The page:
JONATHAN CHAIT MARCH 1, 2010
Speaking on "Meet the Press" yesterday, House Minority Whip Eric Cantor suggested that Democrats would pay a huge political price for passing health care reform:
I'll tell you one thing, if Speaker Pelosi rams through this bill through the House using the reconciliation process, they will lose their majority in Congress in November.
A couple points. First, I think Democrats are probably going to lose their majority no matter what, though the carnage will look a whole lot worse if they don't pass health care reform. Second, what exactly is the pretense for Cantor offering this advice? I understand that when Michael Gerson urges Democrats to save their majority by letting the reform they spent a year on collapse in defeat, we're supposed to think he's offering this advice as a newspaper pundit rather than a Bush administration loyalist who badly wants to see Bush's successor humbled.
But why should anybody take Cantor's advice seriously? His job is to help Republicans win control of the House. If he had acquired information suggesting that the passage of health care would make his job easier, would he really convey it to the Democrats? Imagine Pepsi discovered through its research department that Coke was about to launch a disastrous rebranding campaign that would allow Pepsi to win the dominant share of the soda market. Would Pepsi executives take to the airwaves to warn Coke away from its mistake? This whole process of politicians offering strategic advice to their competitors seems bizarre.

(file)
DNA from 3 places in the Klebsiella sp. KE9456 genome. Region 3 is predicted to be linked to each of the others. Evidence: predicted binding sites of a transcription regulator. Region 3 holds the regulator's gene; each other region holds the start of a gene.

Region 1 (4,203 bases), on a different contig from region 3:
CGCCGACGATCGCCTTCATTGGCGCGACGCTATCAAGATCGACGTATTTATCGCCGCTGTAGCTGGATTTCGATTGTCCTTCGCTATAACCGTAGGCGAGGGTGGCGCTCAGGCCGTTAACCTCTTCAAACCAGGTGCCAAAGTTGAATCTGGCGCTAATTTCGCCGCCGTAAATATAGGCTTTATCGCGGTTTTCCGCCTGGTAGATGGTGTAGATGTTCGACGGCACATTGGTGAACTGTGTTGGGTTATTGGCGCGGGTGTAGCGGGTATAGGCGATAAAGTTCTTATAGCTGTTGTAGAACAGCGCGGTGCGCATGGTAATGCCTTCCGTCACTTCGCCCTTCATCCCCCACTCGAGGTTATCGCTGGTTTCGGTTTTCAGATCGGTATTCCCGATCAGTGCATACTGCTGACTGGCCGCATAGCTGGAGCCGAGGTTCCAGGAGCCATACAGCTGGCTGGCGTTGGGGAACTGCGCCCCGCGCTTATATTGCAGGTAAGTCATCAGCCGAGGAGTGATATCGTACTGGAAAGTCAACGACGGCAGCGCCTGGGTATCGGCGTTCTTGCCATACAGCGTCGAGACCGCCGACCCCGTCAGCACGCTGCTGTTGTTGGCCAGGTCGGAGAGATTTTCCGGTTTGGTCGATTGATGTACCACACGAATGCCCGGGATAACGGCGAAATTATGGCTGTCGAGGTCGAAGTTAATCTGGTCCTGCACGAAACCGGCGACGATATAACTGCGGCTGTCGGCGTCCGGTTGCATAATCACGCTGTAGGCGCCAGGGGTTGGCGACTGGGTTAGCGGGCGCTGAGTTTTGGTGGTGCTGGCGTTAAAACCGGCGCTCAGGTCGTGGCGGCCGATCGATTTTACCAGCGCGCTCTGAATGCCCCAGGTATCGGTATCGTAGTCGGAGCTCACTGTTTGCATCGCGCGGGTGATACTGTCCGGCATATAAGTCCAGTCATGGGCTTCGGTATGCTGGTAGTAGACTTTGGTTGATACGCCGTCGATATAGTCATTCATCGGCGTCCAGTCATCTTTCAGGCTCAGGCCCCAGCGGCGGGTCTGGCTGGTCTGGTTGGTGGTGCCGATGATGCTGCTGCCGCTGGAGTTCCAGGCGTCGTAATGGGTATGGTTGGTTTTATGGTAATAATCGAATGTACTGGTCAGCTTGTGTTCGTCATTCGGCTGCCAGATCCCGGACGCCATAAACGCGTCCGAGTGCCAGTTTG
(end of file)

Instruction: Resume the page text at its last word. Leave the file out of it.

Meanwhile, Joe Scarborough, a former Republican House member, recalls:
I ran against a guy in '94 who said he was against Clinton's health care plan and then I got him to say he was against Clinton's tax increases, then I got him to say he's against Clinton's crime control bill. So I would sit there in the debate, and finally the fourth question I asked him was, did you even vote for him in '92? You get these people in the middle trying to have it both ways, they're so easy to knock over. Sometimes I think it is better to have somebody stand up and say, yeah, I support the health care bill, and let me tell you why.
This sort of advice can easily be (and often is) overstated -- in general, the center is a much stronger place to be. But I do think that politicians can overstate the value of moving to the center, and there are times when you need some ground to stand on. In this case, the Democratic Party has such a huge political investment in health care passing that each member's collective interest in passing a bill overwhelms the individual interest in positioning closer to the center. You're better off helping make sure the ship doesn't sink than trying to secure your spot on a lifeboat.